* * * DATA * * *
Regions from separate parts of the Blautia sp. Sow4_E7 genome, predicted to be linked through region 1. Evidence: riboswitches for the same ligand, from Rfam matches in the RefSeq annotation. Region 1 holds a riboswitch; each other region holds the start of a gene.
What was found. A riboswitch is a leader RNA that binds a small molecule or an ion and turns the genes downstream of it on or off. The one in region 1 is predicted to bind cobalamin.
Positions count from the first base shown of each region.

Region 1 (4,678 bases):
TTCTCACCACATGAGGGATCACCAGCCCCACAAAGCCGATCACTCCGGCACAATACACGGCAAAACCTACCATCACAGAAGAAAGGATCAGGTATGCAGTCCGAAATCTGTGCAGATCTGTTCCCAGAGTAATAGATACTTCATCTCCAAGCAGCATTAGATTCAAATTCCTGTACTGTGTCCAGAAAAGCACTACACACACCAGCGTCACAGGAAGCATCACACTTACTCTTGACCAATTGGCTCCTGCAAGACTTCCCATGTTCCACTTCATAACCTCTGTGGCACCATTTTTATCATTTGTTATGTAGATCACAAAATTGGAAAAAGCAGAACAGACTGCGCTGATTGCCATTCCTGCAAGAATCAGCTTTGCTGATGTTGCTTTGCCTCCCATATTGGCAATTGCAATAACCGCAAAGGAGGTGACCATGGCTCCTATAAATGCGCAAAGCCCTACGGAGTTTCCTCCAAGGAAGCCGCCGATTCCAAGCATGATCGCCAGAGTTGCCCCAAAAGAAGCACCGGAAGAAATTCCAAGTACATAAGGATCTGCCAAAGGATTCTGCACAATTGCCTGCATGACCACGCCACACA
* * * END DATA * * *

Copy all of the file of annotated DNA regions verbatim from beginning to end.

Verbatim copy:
Regions from separate parts of the Blautia sp. Sow4_E7 genome, predicted to be linked through region 1. Evidence: riboswitches for the same ligand, from Rfam matches in the RefSeq annotation. Region 1 holds a riboswitch; each other region holds the start of a gene.
What was found. A riboswitch is a leader RNA that binds a small molecule or an ion and turns the genes downstream of it on or off. The one in region 1 is predicted to bind cobalamin.
Positions count from the first base shown of each region.

Region 1 (4,678 bases):
TTCTCACCACATGAGGGATCACCAGCCCCACAAAGCCGATCACTCCGGCACAATACACGGCAAAACCTACCATCACAGAAGAAAGGATCAGGTATGCAGTCCGAAATCTGTGCAGATCTGTTCCCAGAGTAATAGATACTTCATCTCCAAGCAGCATTAGATTCAAATTCCTGTACTGTGTCCAGAAAAGCACTACACACACCAGCGTCACAGGAAGCATCACACTTACTCTTGACCAATTGGCTCCTGCAAGACTTCCCATGTTCCACTTCATAACCTCTGTGGCACCATTTTTATCATTTGTTATGTAGATCACAAAATTGGAAAAAGCAGAACAGACTGCGCTGATTGCCATTCCTGCAAGAATCAGCTTTGCTGATGTTGCTTTGCCTCCCATATTGGCAATTGCAATAACCGCAAAGGAGGTGACCATGGCTCCTATAAATGCGCAAAGCCCTACGGAGTTTCCTCCAAGGAAGCCGCCGATTCCAAGCATGATCGCCAGAGTTGCCCCAAAAGAAGCACCGGAAGAAATTCCAAGTACATAAGGATCTGCCAAAGGATTCTGCACAATTGCCTGCATGACCACGCCACACA